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Introduction to WCDMA: Physical Channels, Logical Channels, Network, and Operation

Frequency Diversity

Frequency diversity is the process of receiving a radio signal or components of a radio signal on multiple channels (different frequencies) or over a wide radio channel (wide frequency band) to reduce the effects of radio signal distortions (such as signal fading) that occur on one frequency component but do not occur (or not as severe) on another frequency component.

Because the WCDMA radio channel provides communication over a relatively wide 5 MHz radio channel (compared to the 200 kHz GSM channel), it is less susceptible to signal fading. When radio signal fades occur (due to signal combining and canceling), they generally occur over a narrow frequency range. This means a signal fade only affects the reception of some of the chips that represent each bit of information that is transmitted. If a majority of the remaining chips can be successfully received, this results in the successful transfer of information, even in the presence of radio signal fades.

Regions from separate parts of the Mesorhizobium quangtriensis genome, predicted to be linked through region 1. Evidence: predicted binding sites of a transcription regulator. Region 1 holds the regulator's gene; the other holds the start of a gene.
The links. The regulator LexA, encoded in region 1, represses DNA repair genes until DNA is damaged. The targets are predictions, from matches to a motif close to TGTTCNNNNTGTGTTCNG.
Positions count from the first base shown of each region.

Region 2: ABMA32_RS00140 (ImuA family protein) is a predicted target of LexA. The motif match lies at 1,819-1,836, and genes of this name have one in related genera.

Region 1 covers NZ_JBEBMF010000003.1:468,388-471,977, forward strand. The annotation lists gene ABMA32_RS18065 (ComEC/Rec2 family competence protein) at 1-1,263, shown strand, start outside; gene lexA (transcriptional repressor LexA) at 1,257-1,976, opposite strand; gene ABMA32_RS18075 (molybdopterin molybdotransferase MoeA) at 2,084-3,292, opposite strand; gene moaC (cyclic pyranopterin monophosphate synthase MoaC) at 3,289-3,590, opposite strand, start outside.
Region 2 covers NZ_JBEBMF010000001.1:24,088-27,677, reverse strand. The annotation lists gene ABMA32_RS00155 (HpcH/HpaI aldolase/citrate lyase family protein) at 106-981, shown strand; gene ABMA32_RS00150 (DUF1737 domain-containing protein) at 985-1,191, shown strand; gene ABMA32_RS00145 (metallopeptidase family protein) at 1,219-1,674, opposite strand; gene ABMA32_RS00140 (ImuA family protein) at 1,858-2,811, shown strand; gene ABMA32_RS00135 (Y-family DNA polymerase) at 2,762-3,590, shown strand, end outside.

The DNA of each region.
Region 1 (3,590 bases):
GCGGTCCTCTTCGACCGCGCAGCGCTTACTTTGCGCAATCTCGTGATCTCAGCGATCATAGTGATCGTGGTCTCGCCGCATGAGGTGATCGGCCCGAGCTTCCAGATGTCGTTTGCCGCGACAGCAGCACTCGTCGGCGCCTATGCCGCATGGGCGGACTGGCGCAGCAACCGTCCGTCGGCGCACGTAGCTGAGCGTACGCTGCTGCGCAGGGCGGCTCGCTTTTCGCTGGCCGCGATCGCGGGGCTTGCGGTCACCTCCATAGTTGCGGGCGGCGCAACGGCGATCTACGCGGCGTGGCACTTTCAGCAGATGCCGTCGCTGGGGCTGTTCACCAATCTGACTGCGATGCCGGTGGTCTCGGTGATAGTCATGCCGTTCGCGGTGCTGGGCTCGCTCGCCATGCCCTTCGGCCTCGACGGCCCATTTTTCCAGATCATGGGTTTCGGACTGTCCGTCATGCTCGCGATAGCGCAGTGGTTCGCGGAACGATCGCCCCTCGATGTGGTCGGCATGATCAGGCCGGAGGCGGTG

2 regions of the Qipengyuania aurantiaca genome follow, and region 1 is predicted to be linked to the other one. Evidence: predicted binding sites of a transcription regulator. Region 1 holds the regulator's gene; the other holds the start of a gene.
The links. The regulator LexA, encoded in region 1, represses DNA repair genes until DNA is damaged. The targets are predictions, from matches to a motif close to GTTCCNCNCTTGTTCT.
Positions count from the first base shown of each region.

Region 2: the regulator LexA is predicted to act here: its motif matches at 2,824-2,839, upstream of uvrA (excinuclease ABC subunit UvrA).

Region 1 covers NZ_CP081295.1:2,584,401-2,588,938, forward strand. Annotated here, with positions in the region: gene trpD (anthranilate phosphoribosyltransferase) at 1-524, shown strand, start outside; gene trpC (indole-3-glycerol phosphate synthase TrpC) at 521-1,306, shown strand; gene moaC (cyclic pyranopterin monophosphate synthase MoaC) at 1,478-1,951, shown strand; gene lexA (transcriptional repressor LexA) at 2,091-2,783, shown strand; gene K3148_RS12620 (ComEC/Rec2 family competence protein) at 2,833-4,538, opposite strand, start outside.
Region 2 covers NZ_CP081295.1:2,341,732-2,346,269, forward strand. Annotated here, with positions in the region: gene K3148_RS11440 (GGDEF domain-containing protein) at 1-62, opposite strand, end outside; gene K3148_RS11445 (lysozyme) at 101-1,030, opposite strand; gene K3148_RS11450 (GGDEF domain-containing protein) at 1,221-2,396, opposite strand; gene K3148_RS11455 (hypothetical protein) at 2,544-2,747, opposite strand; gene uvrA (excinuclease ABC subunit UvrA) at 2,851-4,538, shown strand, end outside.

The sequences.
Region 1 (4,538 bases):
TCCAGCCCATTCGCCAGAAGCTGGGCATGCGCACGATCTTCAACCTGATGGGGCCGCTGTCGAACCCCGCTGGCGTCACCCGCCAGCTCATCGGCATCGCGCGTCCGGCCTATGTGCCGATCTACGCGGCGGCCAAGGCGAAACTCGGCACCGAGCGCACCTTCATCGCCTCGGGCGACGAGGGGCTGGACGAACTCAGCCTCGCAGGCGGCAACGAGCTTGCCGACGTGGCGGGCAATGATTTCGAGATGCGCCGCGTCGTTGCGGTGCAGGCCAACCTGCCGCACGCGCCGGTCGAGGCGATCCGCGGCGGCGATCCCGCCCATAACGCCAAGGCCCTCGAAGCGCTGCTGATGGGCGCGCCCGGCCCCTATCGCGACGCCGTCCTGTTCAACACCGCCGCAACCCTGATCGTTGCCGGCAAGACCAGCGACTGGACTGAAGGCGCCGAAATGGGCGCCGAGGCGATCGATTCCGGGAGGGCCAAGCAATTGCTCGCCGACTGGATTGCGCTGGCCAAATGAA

Figure 1.13 shows how a wideband radio channel offers the capability of frequency diversity. This example shows that only a portion of the wideband WCDMA radio channel is affected by the radio signal fade. As a result, only a few of the chips are lost and a majority of chips are successfully transmitted.


Figure 1.13: WCDMA Frequency Diversity

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